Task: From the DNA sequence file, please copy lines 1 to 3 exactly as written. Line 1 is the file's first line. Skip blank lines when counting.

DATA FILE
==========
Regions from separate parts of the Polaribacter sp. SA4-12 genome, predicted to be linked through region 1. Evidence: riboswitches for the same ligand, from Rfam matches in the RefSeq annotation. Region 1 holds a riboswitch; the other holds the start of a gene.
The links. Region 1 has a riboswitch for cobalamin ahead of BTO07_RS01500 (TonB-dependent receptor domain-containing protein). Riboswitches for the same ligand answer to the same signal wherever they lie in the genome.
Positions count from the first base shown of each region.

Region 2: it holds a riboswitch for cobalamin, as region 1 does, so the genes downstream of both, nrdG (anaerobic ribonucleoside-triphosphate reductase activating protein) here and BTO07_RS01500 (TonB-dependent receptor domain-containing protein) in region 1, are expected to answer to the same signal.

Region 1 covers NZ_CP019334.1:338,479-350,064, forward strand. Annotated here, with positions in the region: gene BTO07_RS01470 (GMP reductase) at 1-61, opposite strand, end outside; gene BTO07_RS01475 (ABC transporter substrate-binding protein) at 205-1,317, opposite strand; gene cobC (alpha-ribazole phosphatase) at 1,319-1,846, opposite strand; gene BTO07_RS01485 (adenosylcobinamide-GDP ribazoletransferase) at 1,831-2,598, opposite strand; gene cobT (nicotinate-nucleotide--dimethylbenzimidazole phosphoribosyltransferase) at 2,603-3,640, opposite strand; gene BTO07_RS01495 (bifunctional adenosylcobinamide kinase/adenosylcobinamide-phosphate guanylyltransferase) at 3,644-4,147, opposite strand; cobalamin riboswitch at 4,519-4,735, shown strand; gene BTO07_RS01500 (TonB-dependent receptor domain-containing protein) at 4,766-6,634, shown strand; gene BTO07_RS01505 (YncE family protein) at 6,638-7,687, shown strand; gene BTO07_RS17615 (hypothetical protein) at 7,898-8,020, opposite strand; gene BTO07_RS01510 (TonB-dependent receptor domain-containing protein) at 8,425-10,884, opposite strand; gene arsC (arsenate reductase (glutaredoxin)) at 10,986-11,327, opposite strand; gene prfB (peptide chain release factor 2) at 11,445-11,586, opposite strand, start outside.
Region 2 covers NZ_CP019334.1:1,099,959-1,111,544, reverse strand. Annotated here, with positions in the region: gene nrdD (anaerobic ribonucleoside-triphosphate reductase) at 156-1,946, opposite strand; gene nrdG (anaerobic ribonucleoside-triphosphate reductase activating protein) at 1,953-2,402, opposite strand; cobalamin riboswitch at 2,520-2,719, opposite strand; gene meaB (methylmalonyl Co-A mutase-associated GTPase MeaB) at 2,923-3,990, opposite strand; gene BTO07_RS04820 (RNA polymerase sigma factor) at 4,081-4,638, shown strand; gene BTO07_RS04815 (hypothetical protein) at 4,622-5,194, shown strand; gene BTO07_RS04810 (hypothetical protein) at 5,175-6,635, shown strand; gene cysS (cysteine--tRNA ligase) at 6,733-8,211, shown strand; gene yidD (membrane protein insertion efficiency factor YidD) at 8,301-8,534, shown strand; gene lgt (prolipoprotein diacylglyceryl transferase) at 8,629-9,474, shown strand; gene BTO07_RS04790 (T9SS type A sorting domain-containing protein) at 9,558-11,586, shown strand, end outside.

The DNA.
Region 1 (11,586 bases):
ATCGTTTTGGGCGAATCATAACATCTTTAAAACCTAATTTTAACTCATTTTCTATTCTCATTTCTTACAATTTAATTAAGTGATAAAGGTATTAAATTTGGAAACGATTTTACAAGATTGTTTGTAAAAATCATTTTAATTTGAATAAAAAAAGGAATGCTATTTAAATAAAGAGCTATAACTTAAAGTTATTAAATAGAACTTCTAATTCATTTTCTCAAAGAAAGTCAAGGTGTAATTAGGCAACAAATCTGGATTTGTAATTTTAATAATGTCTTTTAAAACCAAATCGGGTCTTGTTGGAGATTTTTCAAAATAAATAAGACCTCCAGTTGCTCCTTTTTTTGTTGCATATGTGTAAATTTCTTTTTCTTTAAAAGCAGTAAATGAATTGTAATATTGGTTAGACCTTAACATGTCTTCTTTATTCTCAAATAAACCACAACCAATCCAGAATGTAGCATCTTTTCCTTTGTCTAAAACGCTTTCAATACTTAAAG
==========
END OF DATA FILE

Regions from separate parts of the Polaribacter sp. SA4-12 genome, predicted to be linked through region 1. Evidence: riboswitches for the same ligand, from Rfam matches in the RefSeq annotation. Region 1 holds a riboswitch; the other holds the start of a gene.
The links. Region 1 has a riboswitch for cobalamin ahead of BTO07_RS01500 (TonB-dependent receptor domain-containing protein). Riboswitches for the same ligand answer to the same signal wherever they lie in the genome.
Positions count from the first base shown of each region.